A California state court recently awarded more than $8 million in damages in a case stemming from a faulty hip replacement device. More lawsuits are expected, and some of these will be conducted under the jurisdiction of the U.S. federal court system. At the center of the legal action is the DePuy ASR XL Acetabular system, which is manufactured by the Johnson & Johnson subsidiary of DePuy Orthopedics. Residents of Alabama who have received the implant and are experiencing health problems as a result should consider consulting with a personal injury attorney for the purpose of seeking monetary compensation.
The ASR was viewed as the very latest in hip implant devices when it was approved for use by the U.S. Food and Drug Administration (FDA) in 2005. Its all-metal construction initially offered recipients the promise of reduced wear and an increased service life, but its design may have in fact led to its downfall. Since 2008, the FDA has received more than 300 complaints about the device, and in many cases the recipients needed corrective surgery. The problems are reportedly associated with the production of metal debris that occurs during process of normal wear, with this foreign material then affecting the human tissue that surrounds the implant. Some of the patients developed aseptic lymphocyte-dominated vasculitis-associated lesions, while others reported pseudotumors, which resemble actual tumors and may also be related to the presence of metal particulates.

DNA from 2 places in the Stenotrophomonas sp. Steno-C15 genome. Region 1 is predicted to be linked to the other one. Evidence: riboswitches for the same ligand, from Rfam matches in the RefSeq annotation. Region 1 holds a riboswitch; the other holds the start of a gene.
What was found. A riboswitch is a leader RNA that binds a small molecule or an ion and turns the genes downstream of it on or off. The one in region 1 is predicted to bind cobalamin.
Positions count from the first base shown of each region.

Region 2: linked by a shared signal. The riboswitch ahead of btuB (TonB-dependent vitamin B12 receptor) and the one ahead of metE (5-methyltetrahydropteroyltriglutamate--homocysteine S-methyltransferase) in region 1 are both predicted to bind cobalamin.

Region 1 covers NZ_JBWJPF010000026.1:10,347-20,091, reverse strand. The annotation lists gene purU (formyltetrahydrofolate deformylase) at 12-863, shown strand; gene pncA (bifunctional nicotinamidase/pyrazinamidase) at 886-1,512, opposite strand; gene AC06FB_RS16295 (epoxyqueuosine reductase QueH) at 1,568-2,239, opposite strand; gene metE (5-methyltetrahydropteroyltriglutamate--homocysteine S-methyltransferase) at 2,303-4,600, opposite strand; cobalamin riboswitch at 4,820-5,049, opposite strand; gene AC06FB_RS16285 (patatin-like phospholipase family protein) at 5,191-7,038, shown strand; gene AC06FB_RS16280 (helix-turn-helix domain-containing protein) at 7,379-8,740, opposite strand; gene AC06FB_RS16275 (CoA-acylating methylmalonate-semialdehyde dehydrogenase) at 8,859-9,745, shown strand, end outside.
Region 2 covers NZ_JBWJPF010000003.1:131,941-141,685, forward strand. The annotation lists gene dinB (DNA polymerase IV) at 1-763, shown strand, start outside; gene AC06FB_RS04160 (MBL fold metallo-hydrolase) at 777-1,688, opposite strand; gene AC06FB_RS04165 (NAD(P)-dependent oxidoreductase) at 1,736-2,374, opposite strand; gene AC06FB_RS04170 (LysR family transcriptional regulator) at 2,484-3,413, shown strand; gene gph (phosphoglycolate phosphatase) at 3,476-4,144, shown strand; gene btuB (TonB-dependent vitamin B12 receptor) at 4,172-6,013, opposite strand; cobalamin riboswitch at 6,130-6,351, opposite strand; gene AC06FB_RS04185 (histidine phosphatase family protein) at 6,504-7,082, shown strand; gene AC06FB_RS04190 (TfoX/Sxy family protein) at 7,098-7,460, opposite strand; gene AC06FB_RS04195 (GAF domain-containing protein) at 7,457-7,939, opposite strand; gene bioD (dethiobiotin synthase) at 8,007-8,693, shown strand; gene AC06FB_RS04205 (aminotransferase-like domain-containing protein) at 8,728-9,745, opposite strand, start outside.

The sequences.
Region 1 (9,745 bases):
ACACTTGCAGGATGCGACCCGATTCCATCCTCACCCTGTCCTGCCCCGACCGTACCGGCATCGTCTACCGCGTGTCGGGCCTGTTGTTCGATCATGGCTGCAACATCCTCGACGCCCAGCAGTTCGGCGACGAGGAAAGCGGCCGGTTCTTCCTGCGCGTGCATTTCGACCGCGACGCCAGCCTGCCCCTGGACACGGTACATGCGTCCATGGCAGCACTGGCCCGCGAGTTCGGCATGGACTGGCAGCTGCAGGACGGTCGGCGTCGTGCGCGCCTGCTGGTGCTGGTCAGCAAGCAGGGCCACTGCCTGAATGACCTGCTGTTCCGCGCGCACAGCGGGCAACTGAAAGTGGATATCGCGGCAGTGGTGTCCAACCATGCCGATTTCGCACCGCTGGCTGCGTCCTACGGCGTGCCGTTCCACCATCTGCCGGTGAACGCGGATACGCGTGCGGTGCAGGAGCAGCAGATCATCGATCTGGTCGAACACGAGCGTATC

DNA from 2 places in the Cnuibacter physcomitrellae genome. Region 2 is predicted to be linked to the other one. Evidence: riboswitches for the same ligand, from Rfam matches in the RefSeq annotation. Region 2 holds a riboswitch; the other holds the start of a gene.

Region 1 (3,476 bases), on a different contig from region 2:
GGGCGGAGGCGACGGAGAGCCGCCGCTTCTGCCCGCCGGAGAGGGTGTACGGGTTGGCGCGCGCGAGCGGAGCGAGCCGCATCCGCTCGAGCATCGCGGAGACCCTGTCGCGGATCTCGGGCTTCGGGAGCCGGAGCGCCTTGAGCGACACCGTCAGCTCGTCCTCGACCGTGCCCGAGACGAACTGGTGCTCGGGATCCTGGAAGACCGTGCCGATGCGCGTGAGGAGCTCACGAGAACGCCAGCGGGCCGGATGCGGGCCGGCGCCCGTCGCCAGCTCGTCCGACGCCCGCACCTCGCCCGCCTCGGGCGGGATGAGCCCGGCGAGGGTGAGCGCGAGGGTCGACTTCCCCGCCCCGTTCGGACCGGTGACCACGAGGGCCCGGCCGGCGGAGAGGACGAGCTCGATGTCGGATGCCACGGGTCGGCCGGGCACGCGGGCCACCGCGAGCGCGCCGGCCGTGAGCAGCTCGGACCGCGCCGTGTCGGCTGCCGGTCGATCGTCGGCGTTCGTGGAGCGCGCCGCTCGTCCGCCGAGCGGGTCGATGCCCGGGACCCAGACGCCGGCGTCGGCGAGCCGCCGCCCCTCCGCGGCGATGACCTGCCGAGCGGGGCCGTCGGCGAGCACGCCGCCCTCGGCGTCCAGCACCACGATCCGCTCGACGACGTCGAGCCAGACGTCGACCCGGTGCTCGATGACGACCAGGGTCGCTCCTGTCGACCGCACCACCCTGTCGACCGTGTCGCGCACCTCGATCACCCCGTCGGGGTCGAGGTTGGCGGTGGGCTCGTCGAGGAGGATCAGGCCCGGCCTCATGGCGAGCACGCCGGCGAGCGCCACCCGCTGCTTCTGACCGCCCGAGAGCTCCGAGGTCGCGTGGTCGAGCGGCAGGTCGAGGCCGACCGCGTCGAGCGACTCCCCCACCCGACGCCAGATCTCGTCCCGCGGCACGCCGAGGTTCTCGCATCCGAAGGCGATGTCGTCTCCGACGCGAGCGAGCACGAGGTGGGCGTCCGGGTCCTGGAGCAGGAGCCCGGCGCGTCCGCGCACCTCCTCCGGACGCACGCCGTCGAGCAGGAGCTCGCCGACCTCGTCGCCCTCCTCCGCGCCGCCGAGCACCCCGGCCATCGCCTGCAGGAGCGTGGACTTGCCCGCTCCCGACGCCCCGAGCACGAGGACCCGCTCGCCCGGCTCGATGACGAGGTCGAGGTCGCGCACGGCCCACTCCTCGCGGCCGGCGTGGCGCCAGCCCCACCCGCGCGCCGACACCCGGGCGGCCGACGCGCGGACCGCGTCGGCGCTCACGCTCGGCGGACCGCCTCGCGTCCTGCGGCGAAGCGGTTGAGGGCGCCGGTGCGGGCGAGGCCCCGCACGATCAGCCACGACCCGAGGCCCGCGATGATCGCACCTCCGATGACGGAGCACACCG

It was first believed that due to its high failure rate, as many as one in eight recipients would require surgery to replace the implant. Later research indicated that as many as one in five of the recipients would need corrective surgery no more than four years after the original implantation, and approximately one in two of them would need surgery within six years. Other recipients may have suffered from symptoms related to the device, including pain, even though they may not have required surgery.
Two years of complaints prompted DePuy to issue a recall of its product in Australia. A recall was issued in the U.S. in March 2010, and that same month the manufacturer released a letter to the medical community containing damaging information about its product. Specifically, the letter described a higher rate of failure in the DePuy device than in traditional implants. The approval of the device by the FDA was done without clinical trials, and according to one press report, the ASR was marketed without adequate research and testing. Another study published in England suggested that all-metal devices could be more susceptible to failure than traditional implants, and in any event are no more effective in the way they help patients.
Even before the first recall was issued, the manufacturer announced that it would discontinue producing the ASR. However, more than 90,000 of the devices had by that time been implanted, with about a third of implantations taking place in the U.S. One report indicated that as many as 10,000 of those who have received the ASR could have a legal case against the manufactuer. Since the ASR is considered a defective product, these cases are being dealt under laws governing product liability.
Anyone living in Alabama who has received the ASR and is suffering from adverse health effects that are related to the implant is entitled to compensatory damages that can help cover the costs of additional surgery. Damages can also be sought to compensate for the physical pain and the mental anguish that often comes with a hip failure. One of Attorney Group for Alabamas many affiliated lawyers can be the best advocate for the victims of such defective products as the DePuy ASR implant. Contact us today to start on the path towards recovery.